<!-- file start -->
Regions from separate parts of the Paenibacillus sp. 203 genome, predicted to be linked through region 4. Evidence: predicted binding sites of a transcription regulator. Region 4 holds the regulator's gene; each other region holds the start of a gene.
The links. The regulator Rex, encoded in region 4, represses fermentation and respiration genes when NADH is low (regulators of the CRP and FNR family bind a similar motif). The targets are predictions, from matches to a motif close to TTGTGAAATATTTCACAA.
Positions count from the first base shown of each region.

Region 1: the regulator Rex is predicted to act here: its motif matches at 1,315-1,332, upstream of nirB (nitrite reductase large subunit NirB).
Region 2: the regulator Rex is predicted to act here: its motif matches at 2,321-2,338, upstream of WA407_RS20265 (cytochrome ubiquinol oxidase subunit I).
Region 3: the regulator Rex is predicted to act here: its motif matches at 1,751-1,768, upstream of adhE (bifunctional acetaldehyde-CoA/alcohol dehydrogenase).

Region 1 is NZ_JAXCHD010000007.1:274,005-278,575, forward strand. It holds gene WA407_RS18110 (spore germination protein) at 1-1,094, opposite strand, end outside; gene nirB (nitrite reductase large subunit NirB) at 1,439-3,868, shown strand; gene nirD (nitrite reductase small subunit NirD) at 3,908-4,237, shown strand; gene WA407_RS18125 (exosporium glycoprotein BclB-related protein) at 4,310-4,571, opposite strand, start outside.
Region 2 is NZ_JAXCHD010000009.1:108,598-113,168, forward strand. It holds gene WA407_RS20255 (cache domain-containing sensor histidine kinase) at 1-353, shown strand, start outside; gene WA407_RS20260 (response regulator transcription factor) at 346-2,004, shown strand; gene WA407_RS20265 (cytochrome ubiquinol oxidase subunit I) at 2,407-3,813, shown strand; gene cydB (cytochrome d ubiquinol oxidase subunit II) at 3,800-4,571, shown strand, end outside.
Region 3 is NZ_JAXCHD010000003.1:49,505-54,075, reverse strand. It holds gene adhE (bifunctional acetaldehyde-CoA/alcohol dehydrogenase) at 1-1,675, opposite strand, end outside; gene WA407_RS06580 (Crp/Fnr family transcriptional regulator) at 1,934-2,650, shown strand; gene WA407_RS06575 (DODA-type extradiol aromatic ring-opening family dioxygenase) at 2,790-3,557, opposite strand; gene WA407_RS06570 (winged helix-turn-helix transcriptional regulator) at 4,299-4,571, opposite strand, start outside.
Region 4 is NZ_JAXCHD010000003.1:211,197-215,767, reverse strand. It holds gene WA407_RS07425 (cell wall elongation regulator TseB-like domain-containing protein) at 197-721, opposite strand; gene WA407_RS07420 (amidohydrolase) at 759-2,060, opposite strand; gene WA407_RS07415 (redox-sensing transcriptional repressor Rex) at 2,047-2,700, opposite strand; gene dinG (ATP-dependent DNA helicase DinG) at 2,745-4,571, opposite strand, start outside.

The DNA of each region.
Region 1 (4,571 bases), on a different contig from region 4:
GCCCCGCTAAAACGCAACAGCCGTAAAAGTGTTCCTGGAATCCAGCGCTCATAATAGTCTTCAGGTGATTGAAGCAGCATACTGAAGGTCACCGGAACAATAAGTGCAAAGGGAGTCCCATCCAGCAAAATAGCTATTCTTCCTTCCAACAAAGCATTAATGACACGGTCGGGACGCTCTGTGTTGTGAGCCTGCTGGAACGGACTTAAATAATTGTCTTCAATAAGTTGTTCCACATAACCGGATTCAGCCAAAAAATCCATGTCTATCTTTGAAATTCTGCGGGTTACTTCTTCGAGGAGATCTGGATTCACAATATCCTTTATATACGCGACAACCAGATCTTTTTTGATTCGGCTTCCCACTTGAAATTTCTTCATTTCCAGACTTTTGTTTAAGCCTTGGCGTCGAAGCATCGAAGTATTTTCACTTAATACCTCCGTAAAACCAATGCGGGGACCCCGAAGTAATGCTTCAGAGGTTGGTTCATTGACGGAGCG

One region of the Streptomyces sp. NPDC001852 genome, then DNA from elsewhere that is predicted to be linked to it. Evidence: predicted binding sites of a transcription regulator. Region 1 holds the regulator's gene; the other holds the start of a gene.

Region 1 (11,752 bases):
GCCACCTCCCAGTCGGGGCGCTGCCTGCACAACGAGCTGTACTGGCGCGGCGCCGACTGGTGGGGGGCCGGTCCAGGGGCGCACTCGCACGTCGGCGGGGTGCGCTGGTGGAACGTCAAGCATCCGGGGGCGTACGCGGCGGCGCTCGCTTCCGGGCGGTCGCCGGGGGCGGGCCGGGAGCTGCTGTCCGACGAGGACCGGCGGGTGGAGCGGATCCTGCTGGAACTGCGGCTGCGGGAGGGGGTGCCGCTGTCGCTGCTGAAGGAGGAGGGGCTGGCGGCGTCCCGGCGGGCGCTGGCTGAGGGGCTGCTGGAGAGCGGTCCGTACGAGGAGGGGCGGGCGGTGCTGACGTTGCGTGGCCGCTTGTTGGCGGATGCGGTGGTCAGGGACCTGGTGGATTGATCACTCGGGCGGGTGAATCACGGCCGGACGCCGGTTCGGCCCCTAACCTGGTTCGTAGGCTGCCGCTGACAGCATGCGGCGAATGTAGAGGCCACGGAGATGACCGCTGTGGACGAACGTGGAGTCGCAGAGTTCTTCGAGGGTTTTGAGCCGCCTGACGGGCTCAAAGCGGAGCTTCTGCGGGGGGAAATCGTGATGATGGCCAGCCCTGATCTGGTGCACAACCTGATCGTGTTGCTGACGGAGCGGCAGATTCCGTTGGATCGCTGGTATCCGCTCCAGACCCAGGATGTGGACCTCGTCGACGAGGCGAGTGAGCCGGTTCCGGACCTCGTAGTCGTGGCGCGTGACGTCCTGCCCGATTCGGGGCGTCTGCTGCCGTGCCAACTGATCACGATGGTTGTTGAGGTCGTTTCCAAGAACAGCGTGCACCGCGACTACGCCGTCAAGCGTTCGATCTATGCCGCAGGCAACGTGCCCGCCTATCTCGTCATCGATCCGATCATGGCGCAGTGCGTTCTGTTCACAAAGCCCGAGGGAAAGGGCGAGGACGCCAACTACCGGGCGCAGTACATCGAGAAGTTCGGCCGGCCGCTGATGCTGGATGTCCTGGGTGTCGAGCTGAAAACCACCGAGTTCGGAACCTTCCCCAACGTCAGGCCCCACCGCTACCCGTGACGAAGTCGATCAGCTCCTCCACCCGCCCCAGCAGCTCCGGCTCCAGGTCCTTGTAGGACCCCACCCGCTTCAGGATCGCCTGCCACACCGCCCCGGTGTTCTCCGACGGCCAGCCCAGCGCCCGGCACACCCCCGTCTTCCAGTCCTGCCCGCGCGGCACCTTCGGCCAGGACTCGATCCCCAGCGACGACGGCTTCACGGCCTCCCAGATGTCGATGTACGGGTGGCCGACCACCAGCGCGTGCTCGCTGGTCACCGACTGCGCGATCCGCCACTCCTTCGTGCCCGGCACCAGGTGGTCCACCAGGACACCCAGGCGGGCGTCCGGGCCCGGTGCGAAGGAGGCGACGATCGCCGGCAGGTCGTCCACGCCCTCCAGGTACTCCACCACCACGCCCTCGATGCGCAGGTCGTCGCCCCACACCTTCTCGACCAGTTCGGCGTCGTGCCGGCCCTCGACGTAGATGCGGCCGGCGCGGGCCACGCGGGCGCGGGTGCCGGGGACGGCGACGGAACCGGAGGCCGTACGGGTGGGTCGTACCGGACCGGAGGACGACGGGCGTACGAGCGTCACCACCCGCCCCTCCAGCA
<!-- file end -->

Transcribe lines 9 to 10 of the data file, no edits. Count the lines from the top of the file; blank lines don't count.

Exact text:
Region 3 is NZ_JAXCHD010000003.1:49,505-54,075, reverse strand. It holds gene adhE (bifunctional acetaldehyde-CoA/alcohol dehydrogenase) at 1-1,675, opposite strand, end outside; gene WA407_RS06580 (Crp/Fnr family transcriptional regulator) at 1,934-2,650, shown strand; gene WA407_RS06575 (DODA-type extradiol aromatic ring-opening family dioxygenase) at 2,790-3,557, opposite strand; gene WA407_RS06570 (winged helix-turn-helix transcriptional regulator) at 4,299-4,571, opposite strand, start outside.
Region 4 is NZ_JAXCHD010000003.1:211,197-215,767, reverse strand. It holds gene WA407_RS07425 (cell wall elongation regulator TseB-like domain-containing protein) at 197-721, opposite strand; gene WA407_RS07420 (amidohydrolase) at 759-2,060, opposite strand; gene WA407_RS07415 (redox-sensing transcriptional repressor Rex) at 2,047-2,700, opposite strand; gene dinG (ATP-dependent DNA helicase DinG) at 2,745-4,571, opposite strand, start outside.